The Opposite of Greed
Good Afternoon Dear Saints,
This afternoon as I was preparing for our Wed. Night Bible Study (6 PM!), I was struck by Prov 28:25.
"A greedy man stirs up strife. But the one who trusts in the LORD will be enriched."
Now, the first line makes a lot of sense to me. The person who is greedy, will necessarily seek after greed, and they will do anything they can to get it. We would call that a violation of the 10th commandment, "Do not covet." The essence of coveting, or greediness, is wanting something so bad that you are willing to sin to get it. This necessarily leads to strife, dissension, and division (cf. James 3:13-18), as people are willing to do whatever is necessary to get what they want.
And to be honest, the second half of the Proverb makes sense to me too. The person who trusts in, or has faith in the LORD, will be enriched. Now we understand that doesn't necessarily mean having a giant bank account or a huge house or a Ford F750 series truck. What it means is that they can say with Paul, "For to me to live is Christ, and to die is gain." (Phil 1:21)
Now what I gave me pause is why these two parts of Proverbs 28:25 are put together. What is the relationship between greedy persons stirring up strife and one with faith being enriched? I think we are supposed to see them as opposites. And here I think we learn something about the nature of greed. Just as when we have faith, we are trusting in that thing to carry through on its promises, so greed trusts that the object of our greed (whether it is approval, status, or stuff) will give us what we think it will. In other words, greed is a mutated form of faith. Unfortunately, greed never works. The object of our greed is never trustworthy. It never follows through. When we are willing to sin to get something, whether it is a new car, a feeling, or even approval from others, the payoff is never worth it; it always leaves us feeling somewhat empty inside.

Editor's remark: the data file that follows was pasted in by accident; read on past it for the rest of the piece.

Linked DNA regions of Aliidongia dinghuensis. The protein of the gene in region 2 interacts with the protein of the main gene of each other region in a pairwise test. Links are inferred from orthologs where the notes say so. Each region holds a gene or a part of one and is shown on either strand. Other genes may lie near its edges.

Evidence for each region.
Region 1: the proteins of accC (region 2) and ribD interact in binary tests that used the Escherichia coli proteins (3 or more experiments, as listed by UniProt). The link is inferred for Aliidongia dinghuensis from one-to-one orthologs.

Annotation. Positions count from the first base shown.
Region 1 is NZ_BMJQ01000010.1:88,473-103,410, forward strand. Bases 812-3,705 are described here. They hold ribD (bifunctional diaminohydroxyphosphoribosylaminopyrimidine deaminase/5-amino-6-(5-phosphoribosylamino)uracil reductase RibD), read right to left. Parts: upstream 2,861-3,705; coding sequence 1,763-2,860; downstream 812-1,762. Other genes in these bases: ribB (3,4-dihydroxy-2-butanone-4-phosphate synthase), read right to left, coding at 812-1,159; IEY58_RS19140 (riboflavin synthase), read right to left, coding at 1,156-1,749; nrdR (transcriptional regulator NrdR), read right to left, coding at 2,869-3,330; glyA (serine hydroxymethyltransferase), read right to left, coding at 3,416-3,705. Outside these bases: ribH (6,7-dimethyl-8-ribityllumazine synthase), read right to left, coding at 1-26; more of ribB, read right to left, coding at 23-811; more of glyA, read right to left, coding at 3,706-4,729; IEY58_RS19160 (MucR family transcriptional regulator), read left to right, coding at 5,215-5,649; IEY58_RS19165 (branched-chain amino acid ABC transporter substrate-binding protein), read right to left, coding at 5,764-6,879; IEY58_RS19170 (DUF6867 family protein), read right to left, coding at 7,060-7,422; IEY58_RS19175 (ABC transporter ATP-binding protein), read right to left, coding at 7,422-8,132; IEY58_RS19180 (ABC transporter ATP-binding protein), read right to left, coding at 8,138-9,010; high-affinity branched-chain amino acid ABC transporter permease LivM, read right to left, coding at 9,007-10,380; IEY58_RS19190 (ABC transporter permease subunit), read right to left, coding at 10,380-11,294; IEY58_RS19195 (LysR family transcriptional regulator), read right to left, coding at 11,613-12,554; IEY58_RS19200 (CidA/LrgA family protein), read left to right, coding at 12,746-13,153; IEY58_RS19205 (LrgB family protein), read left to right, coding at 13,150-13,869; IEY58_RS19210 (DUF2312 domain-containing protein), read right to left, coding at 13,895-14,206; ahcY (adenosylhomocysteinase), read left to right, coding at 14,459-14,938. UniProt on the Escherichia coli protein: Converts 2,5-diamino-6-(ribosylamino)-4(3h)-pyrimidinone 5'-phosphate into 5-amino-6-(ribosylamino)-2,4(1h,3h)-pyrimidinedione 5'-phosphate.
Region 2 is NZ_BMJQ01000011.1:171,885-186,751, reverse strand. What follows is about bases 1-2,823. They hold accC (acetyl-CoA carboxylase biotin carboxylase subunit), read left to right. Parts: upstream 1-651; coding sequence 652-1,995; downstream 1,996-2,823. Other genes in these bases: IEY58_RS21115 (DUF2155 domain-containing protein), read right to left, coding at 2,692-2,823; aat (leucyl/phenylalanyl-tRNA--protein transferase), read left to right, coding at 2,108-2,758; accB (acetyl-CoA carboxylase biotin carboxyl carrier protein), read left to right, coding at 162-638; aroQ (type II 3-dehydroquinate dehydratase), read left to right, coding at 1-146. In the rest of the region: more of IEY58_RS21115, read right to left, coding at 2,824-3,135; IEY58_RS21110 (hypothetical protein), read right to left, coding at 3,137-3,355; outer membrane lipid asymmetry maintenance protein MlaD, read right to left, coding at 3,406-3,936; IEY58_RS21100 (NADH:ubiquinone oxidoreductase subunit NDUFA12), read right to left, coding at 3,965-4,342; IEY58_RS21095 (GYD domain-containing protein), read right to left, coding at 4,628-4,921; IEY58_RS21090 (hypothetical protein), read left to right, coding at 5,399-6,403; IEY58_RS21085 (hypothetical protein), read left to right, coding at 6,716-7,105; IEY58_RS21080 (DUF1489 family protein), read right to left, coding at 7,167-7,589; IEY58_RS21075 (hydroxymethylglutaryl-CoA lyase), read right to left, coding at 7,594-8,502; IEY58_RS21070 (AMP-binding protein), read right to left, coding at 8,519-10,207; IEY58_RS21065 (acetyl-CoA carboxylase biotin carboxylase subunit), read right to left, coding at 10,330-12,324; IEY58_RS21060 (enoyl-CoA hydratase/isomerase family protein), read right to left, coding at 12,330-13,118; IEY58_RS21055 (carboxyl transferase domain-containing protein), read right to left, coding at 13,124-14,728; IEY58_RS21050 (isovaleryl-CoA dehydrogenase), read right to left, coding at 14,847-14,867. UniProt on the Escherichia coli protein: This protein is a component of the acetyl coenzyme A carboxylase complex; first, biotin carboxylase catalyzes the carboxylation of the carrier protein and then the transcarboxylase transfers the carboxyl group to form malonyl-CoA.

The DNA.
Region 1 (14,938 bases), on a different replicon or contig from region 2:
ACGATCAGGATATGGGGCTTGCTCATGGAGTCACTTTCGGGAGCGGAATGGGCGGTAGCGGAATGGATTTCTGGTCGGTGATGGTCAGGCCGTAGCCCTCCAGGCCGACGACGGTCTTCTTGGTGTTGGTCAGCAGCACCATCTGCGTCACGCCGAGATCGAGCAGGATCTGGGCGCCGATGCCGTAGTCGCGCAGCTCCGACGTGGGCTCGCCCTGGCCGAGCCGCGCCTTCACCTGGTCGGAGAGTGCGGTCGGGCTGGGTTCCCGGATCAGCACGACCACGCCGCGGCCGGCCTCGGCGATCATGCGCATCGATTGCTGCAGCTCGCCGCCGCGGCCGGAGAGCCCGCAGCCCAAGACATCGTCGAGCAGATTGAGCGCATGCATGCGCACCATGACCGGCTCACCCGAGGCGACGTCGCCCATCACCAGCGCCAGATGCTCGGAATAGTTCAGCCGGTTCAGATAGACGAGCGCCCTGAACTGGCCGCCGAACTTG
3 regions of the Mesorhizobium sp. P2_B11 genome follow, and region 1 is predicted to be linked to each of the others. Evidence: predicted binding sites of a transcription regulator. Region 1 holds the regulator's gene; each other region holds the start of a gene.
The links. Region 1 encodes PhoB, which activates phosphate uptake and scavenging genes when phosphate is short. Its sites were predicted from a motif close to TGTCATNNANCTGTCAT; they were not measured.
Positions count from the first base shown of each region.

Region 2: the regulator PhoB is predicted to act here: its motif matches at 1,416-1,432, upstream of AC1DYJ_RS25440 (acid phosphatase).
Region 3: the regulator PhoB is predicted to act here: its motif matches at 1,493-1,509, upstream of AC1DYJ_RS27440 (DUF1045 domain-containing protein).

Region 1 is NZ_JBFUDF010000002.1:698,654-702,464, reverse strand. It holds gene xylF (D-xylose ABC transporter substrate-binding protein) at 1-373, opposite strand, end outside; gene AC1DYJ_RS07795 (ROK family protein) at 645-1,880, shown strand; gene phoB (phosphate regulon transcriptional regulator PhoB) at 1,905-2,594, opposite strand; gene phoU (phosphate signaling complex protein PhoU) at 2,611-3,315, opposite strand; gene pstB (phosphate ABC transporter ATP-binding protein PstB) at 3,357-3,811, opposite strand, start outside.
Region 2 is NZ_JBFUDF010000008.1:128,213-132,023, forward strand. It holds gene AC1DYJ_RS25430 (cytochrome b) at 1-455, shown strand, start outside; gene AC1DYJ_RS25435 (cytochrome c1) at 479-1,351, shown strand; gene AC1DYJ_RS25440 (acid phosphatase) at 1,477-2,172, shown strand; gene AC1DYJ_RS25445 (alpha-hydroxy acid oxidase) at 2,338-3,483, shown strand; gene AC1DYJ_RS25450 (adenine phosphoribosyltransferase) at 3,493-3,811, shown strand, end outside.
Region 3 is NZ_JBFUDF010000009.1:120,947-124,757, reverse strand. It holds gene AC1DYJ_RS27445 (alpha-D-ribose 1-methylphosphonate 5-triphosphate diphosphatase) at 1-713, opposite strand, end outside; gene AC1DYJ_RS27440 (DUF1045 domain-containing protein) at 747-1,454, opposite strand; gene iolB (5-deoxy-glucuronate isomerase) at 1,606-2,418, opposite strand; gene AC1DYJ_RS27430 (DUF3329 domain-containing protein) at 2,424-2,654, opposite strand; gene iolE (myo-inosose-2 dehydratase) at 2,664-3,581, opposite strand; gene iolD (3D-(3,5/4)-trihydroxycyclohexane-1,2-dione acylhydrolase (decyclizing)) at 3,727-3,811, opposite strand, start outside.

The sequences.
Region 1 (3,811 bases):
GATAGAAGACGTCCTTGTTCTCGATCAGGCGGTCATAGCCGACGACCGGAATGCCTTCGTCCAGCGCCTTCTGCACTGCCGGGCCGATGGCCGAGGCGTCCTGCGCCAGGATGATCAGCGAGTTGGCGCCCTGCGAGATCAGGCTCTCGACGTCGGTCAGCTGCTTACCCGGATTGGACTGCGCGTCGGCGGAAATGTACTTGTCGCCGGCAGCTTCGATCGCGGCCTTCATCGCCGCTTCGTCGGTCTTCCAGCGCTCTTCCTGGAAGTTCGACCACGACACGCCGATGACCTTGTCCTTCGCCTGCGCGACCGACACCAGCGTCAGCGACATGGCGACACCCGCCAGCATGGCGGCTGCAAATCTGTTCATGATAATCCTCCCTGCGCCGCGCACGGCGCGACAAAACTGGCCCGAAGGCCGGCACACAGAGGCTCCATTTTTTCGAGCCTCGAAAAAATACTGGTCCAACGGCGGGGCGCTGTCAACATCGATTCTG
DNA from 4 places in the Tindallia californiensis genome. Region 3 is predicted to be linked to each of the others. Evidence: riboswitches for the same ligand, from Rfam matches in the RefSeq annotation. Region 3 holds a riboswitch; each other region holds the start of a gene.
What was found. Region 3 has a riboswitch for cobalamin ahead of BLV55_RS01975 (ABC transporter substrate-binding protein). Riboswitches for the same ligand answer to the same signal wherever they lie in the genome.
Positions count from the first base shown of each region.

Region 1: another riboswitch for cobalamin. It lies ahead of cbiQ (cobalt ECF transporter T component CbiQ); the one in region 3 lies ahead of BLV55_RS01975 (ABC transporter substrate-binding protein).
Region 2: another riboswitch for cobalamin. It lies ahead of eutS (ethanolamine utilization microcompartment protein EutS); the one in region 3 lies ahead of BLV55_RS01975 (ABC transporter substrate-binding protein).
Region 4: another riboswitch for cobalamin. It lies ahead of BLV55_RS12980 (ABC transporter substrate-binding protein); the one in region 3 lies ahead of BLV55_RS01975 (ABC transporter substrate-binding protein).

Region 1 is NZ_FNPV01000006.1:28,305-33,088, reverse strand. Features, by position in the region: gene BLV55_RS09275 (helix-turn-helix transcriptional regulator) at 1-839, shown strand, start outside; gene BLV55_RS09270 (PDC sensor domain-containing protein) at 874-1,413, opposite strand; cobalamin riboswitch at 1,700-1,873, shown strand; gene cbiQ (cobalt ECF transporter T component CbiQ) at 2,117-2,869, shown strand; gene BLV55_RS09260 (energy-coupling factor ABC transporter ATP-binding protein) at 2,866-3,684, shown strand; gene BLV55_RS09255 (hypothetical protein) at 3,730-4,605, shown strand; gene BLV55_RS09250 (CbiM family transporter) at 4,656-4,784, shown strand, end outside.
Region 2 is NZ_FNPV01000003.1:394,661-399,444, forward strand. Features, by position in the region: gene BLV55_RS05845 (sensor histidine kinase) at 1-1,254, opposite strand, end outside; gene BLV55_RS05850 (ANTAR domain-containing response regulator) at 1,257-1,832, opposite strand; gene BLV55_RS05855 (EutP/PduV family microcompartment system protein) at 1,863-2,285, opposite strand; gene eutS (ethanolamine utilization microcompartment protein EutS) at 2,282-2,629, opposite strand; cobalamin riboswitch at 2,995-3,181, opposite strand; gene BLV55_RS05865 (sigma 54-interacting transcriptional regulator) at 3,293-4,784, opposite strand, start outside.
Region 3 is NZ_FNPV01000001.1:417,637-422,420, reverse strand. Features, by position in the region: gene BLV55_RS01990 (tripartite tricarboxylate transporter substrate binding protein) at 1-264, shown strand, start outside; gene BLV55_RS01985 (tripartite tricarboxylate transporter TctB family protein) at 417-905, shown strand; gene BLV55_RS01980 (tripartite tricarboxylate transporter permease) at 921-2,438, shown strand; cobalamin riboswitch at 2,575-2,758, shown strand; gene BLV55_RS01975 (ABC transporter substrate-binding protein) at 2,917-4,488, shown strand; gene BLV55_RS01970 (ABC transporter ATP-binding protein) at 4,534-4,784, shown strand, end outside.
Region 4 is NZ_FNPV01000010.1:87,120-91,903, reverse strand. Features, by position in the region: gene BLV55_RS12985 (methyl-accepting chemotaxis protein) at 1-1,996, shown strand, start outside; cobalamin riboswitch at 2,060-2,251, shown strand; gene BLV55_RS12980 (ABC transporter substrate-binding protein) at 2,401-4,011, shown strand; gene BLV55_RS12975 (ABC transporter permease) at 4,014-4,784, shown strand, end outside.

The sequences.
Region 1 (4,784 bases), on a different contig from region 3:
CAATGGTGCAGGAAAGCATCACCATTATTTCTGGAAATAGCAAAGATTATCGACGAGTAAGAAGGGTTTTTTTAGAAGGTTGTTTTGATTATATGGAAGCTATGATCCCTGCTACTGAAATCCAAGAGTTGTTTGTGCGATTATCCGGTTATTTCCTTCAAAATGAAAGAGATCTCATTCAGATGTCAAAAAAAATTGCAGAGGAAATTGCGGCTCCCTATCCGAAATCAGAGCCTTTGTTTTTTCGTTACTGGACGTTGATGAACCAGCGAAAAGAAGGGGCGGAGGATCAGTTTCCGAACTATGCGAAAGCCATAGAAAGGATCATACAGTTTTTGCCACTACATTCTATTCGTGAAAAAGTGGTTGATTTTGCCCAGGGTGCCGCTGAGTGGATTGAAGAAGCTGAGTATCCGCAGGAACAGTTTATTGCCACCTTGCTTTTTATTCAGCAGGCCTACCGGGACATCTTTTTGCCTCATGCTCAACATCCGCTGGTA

By contrast, greed also tells us something about faith. Because if greed means desiring something, that means that our faith must include desire. In other words, our faith must include a sense of our need and want for Christ. We must actually want him. Faith is not merely knowing information and agreeing to it. Faith is hungering and thirsting for Christ. It is abiding in him like a branch does a vine. Faith is clinging to Christ for salvation. Faith is, exactly what Paul says, "For to me to live is Christ, and to die is gain." (Phil 1:21) In other words, faith is not just wanting Christ because of what he can give us (and what he gives us is pretty good: righteousness, forgiveness, reconciliation, hope, etc.). Faith is wanting Christ because He is His own reward. If you have Christ, what else do you need?
Southern Heights Christian Church
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Anderson, IN 46013
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